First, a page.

Florida State University will cancel its comprehensive subscription to Elsevier journals. Julia Zimmerman, dean of university libraries at Florida State, released a statement saying the decision to cancel the libraries’ “big deal” with Elsevier had been made after “long deliberation.” “FSU is being charged too much—all because of a poorly thought-out 20-year-old contract between Elsevier and the State University System,” said Zimmerman....

Inside Higher Ed, Apr. 26

The long road to DRM-free ebooks in academic libraries

DRM-free ebooks

Mirela Roncevic writes: “When encrypted with DRM, ebooks cannot be easily copied or printed, viewed on multiple devices, or moved from one device to another. Further, they can only be downloaded a certain number of times and blocked in certain regions. These restrictions are one reason why ebook popularity in the consumer market is stagnating. But the key issue in academic libraries revolves around the effects of various business models on budgets and libraries’ ability to build sustainable digital collections.”...

No Shelf Required, Apr. 26
ALA news

Art lending libraries are catching on

The Octopus Initiative at the Museum of Contemporary Art Denver

In many cities, it’s now possible to borrow art for free. All you need is a “art lending library.” Individuals can borrow an artwork, enjoy it in their own home, and return it by a due date with little to no fee. They have a decades-long history on university campuses, but they seem to be gaining popularity among museums, public libraries, and nonprofits. Despite differences in collection sizes and objectives, these institutions share certain goals, like reaching new audiences and creating new spaces for local creative discourse....

Hyperallergic, Apr. 20

University of Utah’s cry closet

Cry closet at the University of Utah library

Visual artist Nemo Miller has installed a “cry closet” in a library at the University of Utah, where she is a student. The piece is designed to allow students 10-minute secluded crying sessions—a must for anyone even remotely close to taking a final. The closet comes with rules. You must knock before entering, only one person is allowed in the closet at a time, the lights must be turned off for the next person, and all social media posts about the closet must feature the hashtag #cryclosetuofu....

Mashable, Apr. 25; @TheU, Apr. 18
Latest Library Links

The truth about trust building

Building trust

Laurie Putnam writes: “Multiple studies by Pew Research as well as studies by the Maine State Library and CILIP confirm the trusted status of librarians. When it comes to sources the public looks to with confidence, we sit near the top of the list, shoulder to shoulder with health care providers. Relatively speaking, libraries and librarians are known as credible sources, relied on by those looking for information that will make a difference in their lives. Journalists are another story.”...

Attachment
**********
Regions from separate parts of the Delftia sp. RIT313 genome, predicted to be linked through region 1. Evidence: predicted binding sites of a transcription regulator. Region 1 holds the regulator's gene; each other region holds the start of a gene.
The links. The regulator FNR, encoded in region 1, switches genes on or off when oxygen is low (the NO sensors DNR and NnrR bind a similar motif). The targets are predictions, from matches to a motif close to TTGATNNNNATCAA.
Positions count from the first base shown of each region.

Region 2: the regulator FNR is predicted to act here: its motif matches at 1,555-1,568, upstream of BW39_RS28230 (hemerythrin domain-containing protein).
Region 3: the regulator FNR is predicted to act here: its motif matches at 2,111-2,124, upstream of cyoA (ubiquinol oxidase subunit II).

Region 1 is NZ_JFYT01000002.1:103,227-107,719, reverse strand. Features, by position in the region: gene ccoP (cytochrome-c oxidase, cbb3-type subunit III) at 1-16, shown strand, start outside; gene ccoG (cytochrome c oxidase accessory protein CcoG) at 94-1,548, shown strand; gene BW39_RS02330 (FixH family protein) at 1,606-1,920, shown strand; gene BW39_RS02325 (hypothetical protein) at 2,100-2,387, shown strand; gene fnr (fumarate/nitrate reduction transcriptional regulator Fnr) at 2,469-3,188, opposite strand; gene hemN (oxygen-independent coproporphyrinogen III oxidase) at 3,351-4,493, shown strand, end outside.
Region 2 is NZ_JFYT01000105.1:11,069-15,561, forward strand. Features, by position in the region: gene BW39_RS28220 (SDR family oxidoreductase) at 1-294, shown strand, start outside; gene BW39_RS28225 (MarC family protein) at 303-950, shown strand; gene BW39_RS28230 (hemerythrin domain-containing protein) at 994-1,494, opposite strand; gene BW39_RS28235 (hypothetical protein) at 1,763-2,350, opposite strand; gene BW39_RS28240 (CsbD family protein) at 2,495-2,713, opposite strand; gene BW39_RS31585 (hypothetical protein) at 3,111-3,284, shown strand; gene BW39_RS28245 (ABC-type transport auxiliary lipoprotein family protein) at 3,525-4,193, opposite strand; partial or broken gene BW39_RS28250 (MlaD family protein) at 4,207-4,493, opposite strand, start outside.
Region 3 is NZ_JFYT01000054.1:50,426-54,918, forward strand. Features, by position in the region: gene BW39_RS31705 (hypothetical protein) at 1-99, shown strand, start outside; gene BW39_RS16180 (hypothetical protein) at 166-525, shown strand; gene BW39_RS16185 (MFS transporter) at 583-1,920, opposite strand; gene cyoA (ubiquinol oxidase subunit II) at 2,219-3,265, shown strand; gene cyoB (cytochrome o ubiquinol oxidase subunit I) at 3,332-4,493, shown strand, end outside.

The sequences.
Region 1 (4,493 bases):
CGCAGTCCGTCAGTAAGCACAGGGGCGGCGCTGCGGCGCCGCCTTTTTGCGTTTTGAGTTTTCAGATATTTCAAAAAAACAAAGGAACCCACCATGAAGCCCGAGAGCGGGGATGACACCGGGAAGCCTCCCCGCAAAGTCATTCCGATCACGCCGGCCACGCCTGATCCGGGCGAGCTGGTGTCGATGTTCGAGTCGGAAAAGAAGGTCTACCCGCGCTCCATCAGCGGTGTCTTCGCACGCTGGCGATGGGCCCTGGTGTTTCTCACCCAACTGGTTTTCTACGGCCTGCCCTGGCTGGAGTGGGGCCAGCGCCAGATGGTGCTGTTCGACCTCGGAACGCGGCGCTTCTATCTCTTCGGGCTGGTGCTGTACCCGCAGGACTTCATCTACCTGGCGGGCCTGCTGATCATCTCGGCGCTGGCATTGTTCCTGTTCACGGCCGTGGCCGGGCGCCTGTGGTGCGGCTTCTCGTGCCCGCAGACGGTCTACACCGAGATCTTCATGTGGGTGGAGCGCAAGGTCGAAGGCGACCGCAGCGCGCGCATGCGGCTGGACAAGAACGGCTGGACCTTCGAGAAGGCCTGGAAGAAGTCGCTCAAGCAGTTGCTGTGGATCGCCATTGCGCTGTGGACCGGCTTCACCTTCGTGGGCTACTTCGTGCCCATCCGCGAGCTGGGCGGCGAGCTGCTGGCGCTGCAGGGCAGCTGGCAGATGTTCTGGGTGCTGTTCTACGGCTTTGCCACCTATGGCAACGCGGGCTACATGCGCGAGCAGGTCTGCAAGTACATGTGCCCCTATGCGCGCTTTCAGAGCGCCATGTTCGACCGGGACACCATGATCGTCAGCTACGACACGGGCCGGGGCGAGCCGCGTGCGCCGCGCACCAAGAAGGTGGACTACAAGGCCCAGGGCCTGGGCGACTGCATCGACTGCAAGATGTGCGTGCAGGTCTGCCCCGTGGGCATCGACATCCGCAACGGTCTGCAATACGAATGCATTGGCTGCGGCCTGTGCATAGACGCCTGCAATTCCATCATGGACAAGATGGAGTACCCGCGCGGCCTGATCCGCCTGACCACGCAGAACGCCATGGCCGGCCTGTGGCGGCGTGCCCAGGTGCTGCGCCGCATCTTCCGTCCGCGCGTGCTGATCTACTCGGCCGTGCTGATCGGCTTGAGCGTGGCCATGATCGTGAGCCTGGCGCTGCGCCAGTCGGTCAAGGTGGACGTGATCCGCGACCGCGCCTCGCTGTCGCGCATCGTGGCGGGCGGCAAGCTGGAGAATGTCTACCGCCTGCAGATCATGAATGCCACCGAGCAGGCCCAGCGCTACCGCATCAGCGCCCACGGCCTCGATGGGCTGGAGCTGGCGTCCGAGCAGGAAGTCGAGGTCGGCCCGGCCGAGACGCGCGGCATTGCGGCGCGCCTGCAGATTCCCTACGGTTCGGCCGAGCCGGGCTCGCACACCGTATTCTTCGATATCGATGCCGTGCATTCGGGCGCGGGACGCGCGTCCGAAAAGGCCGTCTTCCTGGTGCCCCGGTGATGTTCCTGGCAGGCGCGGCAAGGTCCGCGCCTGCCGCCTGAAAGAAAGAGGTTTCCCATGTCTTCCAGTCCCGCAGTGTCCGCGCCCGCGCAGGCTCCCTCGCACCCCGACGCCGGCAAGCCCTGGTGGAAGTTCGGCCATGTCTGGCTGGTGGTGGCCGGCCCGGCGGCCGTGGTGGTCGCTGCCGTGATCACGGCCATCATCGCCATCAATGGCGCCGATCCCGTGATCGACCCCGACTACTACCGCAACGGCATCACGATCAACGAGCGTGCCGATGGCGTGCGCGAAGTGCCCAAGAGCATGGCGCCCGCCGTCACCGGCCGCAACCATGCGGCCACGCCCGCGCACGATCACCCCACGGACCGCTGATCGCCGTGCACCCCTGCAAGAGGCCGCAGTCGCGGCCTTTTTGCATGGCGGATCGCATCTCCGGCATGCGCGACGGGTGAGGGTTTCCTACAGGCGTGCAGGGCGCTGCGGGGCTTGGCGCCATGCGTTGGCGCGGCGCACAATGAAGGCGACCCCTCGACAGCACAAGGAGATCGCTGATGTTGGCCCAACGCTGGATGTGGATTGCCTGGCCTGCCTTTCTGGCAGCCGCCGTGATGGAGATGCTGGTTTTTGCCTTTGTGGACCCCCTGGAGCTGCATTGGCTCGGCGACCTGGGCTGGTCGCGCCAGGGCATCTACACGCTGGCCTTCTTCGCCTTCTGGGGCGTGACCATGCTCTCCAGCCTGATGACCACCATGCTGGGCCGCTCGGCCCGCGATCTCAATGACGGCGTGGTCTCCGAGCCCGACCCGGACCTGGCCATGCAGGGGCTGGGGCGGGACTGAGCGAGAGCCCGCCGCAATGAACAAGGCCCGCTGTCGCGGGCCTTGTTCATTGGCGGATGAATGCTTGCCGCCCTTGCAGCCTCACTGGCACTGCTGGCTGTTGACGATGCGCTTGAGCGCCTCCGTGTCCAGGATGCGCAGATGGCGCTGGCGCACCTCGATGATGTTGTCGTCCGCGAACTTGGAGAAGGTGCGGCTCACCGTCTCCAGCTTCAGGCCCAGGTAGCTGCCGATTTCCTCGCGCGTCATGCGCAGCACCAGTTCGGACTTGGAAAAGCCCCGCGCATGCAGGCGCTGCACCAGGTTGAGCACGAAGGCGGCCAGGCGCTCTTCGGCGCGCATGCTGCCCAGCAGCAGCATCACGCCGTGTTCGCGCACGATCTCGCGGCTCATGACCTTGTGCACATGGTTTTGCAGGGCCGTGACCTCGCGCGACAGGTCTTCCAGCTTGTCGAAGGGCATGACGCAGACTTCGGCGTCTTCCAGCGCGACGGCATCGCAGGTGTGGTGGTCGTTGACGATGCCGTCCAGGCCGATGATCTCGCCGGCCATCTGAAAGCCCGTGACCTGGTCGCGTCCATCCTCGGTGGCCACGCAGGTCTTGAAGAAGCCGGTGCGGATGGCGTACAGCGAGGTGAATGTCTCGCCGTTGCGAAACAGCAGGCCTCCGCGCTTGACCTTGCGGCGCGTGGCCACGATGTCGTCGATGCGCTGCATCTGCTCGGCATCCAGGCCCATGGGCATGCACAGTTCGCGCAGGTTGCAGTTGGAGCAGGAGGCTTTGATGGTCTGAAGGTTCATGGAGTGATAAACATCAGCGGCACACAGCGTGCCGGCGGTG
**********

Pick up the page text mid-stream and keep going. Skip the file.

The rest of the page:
Next Libraries, Apr. 24; FactTank, Aug. 30, 2017; Library Research Service, Dec. 1, 2016; CILIP, Feb. 14

Quick tips for creating tutorials

Using a green screen for your tutorial

Daniella Smith writes: “Last month I provided some tools that can be used for creating online tutorials and videos. This month, I am sharing my list of tips for improving videos. These tips are some things that I have learned along the way through trial and error. If you don’t currently create videos and need to start, don’t be intimidated. You will see that it gets easier over time. As usual, the professional development is available at the end of the post....

Knowledge Quest blog, Mar. 29, Apr. 26

How to avoid computer eyestrain

Computer eyestrain

Melissa Karnaze writes: “Your eyes are important, and staring at a monitor all day does them no favors. Eyestrain doesn’t typically lead to permanent damage of the visual system, but it’s unpleasant and can keep you from getting your work done. There are a number of preventative measures you can take to avoid eyestrain—organizing a functional workspace and modulating light exposure, for example. Let’s take a closer look.”...

How-To Geek, Apr. 27